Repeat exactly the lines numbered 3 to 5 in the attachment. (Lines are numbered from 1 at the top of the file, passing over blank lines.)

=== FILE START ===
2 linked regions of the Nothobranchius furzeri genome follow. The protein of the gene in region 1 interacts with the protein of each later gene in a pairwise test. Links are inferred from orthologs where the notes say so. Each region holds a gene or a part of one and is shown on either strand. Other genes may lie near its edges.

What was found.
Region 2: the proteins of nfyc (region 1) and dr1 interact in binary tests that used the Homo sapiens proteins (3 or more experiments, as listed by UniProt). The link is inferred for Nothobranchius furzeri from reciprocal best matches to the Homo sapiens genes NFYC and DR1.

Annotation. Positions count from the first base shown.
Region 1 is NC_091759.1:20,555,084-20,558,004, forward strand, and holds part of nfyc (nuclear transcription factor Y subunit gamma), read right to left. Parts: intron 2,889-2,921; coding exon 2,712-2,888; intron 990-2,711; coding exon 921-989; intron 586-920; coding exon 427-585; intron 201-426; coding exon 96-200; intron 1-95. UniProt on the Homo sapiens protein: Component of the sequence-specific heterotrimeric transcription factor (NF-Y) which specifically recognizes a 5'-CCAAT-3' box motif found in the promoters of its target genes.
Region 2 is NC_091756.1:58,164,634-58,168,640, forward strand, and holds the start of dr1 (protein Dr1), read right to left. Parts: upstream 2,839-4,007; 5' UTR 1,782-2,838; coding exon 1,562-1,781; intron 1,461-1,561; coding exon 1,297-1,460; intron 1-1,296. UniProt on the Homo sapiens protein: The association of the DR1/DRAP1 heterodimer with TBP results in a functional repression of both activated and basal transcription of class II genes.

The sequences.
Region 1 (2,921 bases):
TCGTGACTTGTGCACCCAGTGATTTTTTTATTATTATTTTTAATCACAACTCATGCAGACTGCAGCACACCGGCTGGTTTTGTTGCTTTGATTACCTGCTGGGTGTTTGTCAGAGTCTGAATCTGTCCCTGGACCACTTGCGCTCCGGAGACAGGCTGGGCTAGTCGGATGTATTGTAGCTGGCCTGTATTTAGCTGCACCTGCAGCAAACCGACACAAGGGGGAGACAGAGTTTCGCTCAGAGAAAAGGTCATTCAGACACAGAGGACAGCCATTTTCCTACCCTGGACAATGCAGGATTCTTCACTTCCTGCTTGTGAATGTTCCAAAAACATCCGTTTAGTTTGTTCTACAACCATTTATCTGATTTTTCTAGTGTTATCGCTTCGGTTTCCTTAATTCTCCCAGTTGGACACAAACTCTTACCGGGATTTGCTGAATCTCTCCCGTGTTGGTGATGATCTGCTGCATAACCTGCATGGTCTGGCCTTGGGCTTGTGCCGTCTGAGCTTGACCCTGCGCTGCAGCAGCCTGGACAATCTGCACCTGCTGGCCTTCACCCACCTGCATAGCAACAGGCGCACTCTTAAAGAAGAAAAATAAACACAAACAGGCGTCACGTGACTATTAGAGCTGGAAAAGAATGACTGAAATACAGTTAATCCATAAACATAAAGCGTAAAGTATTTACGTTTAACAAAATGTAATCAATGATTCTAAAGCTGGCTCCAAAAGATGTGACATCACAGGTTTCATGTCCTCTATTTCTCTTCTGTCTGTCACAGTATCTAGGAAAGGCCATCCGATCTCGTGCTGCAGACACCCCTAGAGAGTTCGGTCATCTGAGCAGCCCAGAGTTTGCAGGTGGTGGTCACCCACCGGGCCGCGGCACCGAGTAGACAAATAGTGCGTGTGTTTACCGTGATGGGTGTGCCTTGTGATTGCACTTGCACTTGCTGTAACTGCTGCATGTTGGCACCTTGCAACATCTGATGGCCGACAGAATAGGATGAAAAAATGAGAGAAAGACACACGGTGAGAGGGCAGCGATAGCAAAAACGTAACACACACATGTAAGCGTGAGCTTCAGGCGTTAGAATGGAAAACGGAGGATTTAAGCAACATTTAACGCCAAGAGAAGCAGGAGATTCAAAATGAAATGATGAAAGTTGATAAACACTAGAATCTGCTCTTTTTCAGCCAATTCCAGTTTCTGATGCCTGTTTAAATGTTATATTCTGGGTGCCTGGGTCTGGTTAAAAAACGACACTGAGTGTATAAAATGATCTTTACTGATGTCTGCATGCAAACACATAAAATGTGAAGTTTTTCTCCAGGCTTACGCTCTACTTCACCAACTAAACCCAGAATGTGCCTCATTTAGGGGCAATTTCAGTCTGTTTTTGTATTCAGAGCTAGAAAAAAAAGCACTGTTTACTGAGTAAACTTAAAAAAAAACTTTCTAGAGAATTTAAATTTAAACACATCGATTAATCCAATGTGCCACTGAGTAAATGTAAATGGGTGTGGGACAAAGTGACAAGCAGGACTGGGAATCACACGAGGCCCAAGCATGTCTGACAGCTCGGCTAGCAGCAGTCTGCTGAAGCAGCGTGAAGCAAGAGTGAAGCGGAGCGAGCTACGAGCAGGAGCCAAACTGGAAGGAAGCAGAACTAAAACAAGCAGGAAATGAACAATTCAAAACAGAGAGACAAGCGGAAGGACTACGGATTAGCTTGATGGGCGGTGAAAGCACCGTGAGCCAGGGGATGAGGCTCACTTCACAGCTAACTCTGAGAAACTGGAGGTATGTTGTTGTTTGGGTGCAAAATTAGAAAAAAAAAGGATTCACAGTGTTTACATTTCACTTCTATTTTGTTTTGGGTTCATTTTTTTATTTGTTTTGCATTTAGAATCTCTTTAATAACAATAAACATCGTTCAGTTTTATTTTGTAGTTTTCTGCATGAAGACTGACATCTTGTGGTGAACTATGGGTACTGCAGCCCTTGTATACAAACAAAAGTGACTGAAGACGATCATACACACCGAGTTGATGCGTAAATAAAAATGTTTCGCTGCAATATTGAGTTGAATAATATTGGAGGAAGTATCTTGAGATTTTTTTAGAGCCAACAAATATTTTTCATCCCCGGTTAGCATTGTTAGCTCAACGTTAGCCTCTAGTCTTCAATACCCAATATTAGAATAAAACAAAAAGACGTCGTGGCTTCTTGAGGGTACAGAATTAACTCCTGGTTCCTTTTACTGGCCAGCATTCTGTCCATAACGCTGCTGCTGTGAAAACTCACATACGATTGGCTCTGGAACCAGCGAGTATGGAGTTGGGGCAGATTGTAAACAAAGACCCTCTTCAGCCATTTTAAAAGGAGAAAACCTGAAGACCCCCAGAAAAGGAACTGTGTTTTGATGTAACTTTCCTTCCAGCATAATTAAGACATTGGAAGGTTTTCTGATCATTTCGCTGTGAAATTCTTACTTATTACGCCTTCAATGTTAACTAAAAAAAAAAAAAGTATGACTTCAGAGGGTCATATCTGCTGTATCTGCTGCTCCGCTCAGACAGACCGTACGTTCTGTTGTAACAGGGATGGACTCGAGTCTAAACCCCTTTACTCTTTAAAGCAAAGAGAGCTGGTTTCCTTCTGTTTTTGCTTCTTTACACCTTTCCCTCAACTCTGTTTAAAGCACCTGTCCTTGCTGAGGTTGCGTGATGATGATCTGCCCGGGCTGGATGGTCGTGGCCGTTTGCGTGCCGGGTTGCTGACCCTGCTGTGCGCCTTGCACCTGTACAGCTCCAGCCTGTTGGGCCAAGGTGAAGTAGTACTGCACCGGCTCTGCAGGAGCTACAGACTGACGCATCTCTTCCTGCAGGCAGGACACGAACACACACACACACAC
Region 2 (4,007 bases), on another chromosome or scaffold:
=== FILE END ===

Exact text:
Region 2: the proteins of nfyc (region 1) and dr1 interact in binary tests that used the Homo sapiens proteins (3 or more experiments, as listed by UniProt). The link is inferred for Nothobranchius furzeri from reciprocal best matches to the Homo sapiens genes NFYC and DR1.

Annotation. Positions count from the first base shown.
Region 1 is NC_091759.1:20,555,084-20,558,004, forward strand, and holds part of nfyc (nuclear transcription factor Y subunit gamma), read right to left. Parts: intron 2,889-2,921; coding exon 2,712-2,888; intron 990-2,711; coding exon 921-989; intron 586-920; coding exon 427-585; intron 201-426; coding exon 96-200; intron 1-95. UniProt on the Homo sapiens protein: Component of the sequence-specific heterotrimeric transcription factor (NF-Y) which specifically recognizes a 5'-CCAAT-3' box motif found in the promoters of its target genes.